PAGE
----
• Increased Nutrition – Just like humans, pregnant and nursing pets will have increased nutritional needs. Do your research and talk to your vet about how you may need to change your specific pets food and feeding times to meet their new needs.
  • Provide Nest Material and a Safe Spot – Ultimately your pet will choose where their babies will be born, but you can “offer suggestions” by ensuring they have a comfy out-of-the-way spot with all the things they need to nest.
  • Know Your Pets Behavior – The better you know your pet, the better you’ll be able to address their specific needs and tell when their behavior might be signaling the time is near!

Be sure to find good homes for your new critters and get them fixed as soon as you can! Puppy’s  & kittens can be fixed at about 8 weeks, and rabbits are usually around 6 months.
photo credit: Sukanto Debnath One day old Mongrel pups via photopin (license)

Earth Day 2017 – Green Pet Tips for Wallet & Planet!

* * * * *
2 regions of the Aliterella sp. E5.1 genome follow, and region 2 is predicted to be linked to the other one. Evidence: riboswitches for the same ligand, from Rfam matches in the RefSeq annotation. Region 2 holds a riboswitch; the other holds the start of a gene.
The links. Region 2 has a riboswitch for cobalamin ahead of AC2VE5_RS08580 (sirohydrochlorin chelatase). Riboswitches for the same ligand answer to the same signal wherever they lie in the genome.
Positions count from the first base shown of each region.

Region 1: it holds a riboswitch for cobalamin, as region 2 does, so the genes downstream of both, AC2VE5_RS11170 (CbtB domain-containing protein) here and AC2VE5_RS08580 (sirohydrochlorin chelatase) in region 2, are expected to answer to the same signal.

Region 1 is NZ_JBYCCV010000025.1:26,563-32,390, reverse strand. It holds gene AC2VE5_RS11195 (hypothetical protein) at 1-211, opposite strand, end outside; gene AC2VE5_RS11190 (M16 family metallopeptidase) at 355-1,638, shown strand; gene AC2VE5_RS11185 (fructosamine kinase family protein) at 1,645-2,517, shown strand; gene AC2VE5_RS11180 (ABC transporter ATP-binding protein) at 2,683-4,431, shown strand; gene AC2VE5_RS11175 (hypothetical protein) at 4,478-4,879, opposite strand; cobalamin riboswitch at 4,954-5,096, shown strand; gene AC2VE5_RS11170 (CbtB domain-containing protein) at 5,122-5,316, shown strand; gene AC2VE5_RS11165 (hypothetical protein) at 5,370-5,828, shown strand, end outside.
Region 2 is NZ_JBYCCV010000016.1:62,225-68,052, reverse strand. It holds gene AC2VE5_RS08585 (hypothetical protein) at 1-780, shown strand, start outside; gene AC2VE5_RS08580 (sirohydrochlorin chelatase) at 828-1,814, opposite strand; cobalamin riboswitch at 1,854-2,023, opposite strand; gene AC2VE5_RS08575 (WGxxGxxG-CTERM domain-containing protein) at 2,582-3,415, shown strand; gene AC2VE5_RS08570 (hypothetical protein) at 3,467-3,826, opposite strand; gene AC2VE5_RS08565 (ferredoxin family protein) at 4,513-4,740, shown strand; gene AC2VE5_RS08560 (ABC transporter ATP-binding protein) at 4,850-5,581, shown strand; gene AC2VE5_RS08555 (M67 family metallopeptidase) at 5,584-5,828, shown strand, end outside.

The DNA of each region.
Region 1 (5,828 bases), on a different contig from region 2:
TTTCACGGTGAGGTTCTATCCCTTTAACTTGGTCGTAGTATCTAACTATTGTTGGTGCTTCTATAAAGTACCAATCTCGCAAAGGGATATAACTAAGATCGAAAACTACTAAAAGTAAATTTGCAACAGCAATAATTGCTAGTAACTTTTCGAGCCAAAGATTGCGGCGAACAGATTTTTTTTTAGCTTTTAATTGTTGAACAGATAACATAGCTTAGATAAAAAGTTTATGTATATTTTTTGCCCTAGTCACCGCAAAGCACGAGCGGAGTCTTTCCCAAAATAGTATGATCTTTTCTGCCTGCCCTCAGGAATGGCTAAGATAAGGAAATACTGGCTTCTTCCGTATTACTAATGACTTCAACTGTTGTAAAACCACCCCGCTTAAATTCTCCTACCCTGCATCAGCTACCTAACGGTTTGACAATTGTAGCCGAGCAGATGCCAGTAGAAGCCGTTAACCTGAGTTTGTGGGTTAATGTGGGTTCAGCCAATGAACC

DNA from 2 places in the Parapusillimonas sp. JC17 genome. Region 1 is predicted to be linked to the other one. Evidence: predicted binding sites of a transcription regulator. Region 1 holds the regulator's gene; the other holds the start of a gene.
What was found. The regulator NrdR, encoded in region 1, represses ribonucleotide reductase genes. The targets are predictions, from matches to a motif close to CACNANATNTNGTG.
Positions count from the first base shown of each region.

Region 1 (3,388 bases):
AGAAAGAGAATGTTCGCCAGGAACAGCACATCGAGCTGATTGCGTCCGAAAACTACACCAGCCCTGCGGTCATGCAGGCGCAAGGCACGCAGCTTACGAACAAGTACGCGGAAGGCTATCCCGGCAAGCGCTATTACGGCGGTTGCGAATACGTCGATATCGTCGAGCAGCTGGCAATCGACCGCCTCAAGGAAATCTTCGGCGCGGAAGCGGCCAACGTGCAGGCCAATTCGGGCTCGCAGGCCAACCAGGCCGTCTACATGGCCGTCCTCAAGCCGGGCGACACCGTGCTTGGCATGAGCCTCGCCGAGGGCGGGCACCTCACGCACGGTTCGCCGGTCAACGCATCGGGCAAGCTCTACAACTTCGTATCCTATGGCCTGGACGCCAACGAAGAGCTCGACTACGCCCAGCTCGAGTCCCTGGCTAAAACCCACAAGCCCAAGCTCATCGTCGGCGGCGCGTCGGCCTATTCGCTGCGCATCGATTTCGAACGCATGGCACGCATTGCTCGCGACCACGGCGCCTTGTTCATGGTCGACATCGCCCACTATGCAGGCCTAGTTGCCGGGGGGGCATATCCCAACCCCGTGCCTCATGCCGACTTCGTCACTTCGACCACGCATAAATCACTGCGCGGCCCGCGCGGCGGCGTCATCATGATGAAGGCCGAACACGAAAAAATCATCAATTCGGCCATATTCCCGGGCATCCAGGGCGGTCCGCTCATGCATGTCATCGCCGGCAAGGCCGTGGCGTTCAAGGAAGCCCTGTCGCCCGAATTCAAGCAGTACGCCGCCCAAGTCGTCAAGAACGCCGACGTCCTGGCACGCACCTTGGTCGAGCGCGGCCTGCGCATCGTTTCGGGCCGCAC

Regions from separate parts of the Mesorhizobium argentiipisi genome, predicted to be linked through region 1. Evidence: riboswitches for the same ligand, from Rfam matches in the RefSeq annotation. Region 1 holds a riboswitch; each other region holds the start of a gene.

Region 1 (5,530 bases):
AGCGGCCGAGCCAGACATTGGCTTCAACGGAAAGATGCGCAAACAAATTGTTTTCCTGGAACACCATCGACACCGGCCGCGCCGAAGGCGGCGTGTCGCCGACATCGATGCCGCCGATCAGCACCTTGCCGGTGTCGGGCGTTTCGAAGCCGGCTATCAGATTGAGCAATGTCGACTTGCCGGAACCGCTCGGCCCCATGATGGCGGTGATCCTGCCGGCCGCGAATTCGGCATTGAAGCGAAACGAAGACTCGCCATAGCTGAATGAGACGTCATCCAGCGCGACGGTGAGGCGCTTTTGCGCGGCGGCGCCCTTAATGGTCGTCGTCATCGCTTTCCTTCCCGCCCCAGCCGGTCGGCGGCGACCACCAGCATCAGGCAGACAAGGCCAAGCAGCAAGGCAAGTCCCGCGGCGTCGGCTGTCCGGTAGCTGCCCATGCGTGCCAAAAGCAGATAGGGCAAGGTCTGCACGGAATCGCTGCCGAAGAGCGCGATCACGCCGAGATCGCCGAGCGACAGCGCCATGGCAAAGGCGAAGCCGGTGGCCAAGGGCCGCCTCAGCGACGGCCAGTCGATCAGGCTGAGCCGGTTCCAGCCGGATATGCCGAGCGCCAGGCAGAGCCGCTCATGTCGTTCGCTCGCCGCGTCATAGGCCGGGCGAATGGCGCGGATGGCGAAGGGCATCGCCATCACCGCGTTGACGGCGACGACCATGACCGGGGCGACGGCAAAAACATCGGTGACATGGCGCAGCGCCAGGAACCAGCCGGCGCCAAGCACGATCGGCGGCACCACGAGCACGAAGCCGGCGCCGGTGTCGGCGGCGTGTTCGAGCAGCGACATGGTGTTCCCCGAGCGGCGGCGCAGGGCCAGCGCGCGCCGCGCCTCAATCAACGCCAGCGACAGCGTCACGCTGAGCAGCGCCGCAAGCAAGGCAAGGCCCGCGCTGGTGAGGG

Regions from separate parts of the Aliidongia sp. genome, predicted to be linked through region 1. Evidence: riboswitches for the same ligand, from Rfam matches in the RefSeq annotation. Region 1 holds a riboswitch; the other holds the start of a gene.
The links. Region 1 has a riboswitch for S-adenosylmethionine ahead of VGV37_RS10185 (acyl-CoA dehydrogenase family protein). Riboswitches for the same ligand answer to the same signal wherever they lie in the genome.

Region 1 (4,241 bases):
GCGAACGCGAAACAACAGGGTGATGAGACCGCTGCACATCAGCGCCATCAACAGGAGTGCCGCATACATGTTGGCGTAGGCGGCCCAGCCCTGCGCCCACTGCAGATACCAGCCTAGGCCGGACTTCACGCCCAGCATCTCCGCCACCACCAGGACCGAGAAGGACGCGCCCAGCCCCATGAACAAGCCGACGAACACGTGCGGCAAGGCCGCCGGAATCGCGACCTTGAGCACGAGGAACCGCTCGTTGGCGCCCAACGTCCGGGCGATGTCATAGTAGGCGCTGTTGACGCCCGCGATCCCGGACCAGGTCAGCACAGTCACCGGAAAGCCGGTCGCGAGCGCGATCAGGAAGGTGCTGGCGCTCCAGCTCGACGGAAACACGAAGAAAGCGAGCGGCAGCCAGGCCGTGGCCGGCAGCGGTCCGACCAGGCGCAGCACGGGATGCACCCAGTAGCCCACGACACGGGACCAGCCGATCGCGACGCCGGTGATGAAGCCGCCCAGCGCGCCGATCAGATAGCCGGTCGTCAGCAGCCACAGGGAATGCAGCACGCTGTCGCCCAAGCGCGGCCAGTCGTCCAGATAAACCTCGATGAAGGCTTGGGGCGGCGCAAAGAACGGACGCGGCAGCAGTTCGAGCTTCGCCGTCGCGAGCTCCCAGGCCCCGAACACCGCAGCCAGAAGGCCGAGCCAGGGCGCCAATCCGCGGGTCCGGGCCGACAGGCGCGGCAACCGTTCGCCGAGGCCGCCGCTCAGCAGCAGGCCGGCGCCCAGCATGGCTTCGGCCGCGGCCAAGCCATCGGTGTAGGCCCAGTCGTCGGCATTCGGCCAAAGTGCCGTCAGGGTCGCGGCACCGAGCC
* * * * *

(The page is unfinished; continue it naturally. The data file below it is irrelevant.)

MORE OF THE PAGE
Happy April! Stuck inside due to April showers? Take some time to evaluate you and your pets carbon footprint. April 22nd is Earth Day – a great reminder to keep the planet in good shape for all the fuzzy (and not so fuzzy…) critters, including you! So what steps can you take in preparation for Earth Day? Find out below!

 Green Pet Tips in Honor of Earth Day

  • Spay & Neuter – Every new critter your critter produces is four more little carbon footprints! Prevent accidental litters by making sure your pet is spayed or neutered. Got that taken care of? Consider donating to a local animal shelter or charity that offers free or discounted spay & neuter clinics for shelter animals.